Comment: Bad role models for landscape architecture Part III
Many a landscape student’s bête noire is the concept – the ‘big idea’ that drives the design. Ultimately, any site’s big idea is its context and how that fits with its possible programme. Many design concepts actually prevent landscapes from functioning, and this series of short articles looks at a few of the ways projects can get off to false starts or come to bad ends.
Bad Concept No. 3 – The Killer Robot
Wouldn’t it be wonderful if there was a simple formula for landscape design? Feed the site in as a variable (x marks the site), solve for x and, lo and behold, beyond the equals sign lurks a finished design. Actually, you’re probably thinking, it wouldn’t be wonderful. Landscape architects and garden designers would simply be out of work. Clients around the world could download the ‘garden design’ or ‘master plan’ app, and that would be that. Run app, print plan, hire contractor, job done.
On the Academy of Urbanism’s Linked In group, there have, at the time of this writing, been 106 earnest responses to the question “I am trying to develop a more systematic approach to assesing (sic) how well a place is doing …”, which shows just how much interest there is in the robotic, systematised approach to landscape. We know a simple formula doesn’t exist, but computerised modelling is still seen as a viable approach to landscape and urban practice, despite the egregious example of traffic planning’s universal failure to make better places anywhere through the use of very sexy and sophisticated models.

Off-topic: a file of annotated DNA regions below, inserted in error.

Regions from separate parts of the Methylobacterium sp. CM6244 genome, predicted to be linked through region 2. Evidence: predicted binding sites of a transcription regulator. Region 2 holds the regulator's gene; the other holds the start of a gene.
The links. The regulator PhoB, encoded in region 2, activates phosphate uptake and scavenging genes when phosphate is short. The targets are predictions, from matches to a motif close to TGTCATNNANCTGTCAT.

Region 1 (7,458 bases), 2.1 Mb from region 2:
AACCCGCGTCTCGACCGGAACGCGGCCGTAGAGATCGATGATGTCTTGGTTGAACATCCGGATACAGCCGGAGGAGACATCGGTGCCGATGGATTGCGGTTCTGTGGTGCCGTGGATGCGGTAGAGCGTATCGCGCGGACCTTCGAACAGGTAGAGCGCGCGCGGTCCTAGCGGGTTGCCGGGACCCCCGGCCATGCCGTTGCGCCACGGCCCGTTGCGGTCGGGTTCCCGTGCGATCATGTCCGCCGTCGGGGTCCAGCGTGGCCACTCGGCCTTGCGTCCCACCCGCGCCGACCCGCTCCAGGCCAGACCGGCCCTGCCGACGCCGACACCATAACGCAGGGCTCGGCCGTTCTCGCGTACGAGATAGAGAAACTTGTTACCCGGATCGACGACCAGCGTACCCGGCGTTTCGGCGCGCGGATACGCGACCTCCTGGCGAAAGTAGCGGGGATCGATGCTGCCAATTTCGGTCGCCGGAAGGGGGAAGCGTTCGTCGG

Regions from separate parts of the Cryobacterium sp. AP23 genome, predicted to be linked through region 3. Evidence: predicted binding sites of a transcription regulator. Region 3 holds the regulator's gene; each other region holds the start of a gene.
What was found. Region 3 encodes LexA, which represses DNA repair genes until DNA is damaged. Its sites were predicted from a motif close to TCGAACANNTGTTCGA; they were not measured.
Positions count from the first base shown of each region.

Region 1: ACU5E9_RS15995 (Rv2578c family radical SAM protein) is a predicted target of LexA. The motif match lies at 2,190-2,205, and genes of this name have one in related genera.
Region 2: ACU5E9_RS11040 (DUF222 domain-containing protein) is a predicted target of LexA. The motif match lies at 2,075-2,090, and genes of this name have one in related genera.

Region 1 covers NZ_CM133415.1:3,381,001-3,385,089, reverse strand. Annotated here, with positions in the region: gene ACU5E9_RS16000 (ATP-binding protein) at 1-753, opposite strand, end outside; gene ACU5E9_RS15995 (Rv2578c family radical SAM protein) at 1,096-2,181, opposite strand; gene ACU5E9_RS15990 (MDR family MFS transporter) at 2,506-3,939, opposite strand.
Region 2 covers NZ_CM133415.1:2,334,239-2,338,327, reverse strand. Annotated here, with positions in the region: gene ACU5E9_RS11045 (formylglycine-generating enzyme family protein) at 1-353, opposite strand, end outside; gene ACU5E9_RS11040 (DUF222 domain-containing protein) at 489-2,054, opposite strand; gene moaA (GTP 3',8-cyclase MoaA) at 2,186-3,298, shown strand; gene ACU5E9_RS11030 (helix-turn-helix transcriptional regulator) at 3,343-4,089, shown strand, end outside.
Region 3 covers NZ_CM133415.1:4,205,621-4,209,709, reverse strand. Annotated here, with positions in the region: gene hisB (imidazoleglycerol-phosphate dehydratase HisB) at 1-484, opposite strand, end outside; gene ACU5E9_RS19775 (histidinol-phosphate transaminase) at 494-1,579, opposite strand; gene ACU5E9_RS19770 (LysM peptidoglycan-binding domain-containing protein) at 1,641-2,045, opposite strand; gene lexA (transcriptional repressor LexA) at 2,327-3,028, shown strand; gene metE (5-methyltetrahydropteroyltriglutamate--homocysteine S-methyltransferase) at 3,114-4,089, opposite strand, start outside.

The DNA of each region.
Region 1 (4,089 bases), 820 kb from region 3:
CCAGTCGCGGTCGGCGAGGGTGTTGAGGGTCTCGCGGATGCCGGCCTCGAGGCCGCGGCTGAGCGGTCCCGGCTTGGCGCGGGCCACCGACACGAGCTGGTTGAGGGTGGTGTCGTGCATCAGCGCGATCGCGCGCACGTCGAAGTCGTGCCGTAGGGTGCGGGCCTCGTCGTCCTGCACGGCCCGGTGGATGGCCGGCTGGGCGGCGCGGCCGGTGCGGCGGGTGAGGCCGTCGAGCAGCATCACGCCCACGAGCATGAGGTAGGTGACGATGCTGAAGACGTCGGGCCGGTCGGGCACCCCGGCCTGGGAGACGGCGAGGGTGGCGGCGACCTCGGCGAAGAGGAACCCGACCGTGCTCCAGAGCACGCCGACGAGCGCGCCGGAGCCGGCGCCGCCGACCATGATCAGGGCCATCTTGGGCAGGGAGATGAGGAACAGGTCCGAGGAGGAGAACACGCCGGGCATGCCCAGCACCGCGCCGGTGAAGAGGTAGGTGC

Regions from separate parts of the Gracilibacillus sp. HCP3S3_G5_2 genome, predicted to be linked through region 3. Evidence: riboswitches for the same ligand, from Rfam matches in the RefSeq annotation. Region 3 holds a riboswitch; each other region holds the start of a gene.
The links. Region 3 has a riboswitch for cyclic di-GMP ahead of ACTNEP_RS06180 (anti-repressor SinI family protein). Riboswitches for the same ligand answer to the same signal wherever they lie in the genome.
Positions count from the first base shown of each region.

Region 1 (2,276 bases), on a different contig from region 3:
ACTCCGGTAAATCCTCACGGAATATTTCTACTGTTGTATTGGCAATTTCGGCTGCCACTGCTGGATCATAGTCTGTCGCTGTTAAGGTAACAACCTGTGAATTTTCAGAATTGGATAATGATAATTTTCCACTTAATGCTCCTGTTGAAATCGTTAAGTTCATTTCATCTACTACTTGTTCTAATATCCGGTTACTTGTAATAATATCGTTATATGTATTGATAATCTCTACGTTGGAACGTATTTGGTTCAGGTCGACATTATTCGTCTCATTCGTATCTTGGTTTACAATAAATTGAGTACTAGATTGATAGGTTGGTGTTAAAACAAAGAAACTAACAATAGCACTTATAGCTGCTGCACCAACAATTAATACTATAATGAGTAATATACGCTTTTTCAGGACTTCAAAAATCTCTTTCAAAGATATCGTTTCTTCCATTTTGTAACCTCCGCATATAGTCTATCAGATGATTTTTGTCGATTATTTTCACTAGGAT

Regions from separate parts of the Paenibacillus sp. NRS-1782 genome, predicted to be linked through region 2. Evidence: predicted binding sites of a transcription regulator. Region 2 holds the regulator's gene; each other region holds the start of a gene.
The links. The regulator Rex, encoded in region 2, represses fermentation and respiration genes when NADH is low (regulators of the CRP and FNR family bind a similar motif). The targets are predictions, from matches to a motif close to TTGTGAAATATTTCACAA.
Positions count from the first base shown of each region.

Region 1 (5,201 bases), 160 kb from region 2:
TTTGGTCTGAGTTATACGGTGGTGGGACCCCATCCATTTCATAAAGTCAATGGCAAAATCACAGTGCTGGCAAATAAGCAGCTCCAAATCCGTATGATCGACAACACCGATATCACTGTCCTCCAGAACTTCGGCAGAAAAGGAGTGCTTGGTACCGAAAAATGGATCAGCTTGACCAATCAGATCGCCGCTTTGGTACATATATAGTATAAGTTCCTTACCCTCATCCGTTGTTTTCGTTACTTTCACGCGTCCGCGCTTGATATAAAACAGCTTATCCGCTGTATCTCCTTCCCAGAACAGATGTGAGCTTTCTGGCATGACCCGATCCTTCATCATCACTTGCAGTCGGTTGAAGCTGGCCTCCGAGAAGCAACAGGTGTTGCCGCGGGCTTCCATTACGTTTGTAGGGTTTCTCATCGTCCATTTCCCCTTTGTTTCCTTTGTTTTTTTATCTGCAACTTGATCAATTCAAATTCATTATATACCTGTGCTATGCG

Models and formulas also demean our profession. The proliferation of short garden design courses based in a formulaic approach furthers the notion, dangerously amongst the general public, that a bit of careful shading with coloured pencil and the loving application of a bit of Euclidean geometry is all that’s required for place making. Landscape design: it’s just what you like, and just a bit of shrubbing it up. Child’s play. Why on Earth would anyone spend eight years of their life working towards Chartership just to do that? The prevalence of facile shape-making approaches in garden design has led a couple of generations of landscape architects to seek to distance themselves from gardens – a peculiar act that could be compared to denying the existence of your leg while you’re standing on it.
Not that this distancing has done much good. Formulaic approaches are writ large in a classic of the landscape architecture canon: Grant Reid’s From Concept to Form in Landscape Design. Reid has now assimilated thousands of landscape designers into a colony of killer robots, manufacturing mindless, soulless geometric designs across the face of the Earth. There’s no denying that it’s easy. Begin with a circle (or a hexagon, or even an irregular polygon), click and place it around in CAD a bit, and presto, a garden design that functions only in plan and which stylistically evokes the golden year of 1985. Landscape design, as good practitioners know, happens in four, and probably more dimensions, and we must engage all of our senses in design that is spatial. The 2D plan drawing is not truly our friend, at least not when used in isolation, and certainly not when geometry alone is the driver for site design.
Tim Waterman is honorary editor of Landscape and is a lecturer in landscape architecture and urban design at Writtle School of Design
*Disclaimer: The views expressed in this article are those of the contributor and not necessarily those of the Landscape Institute.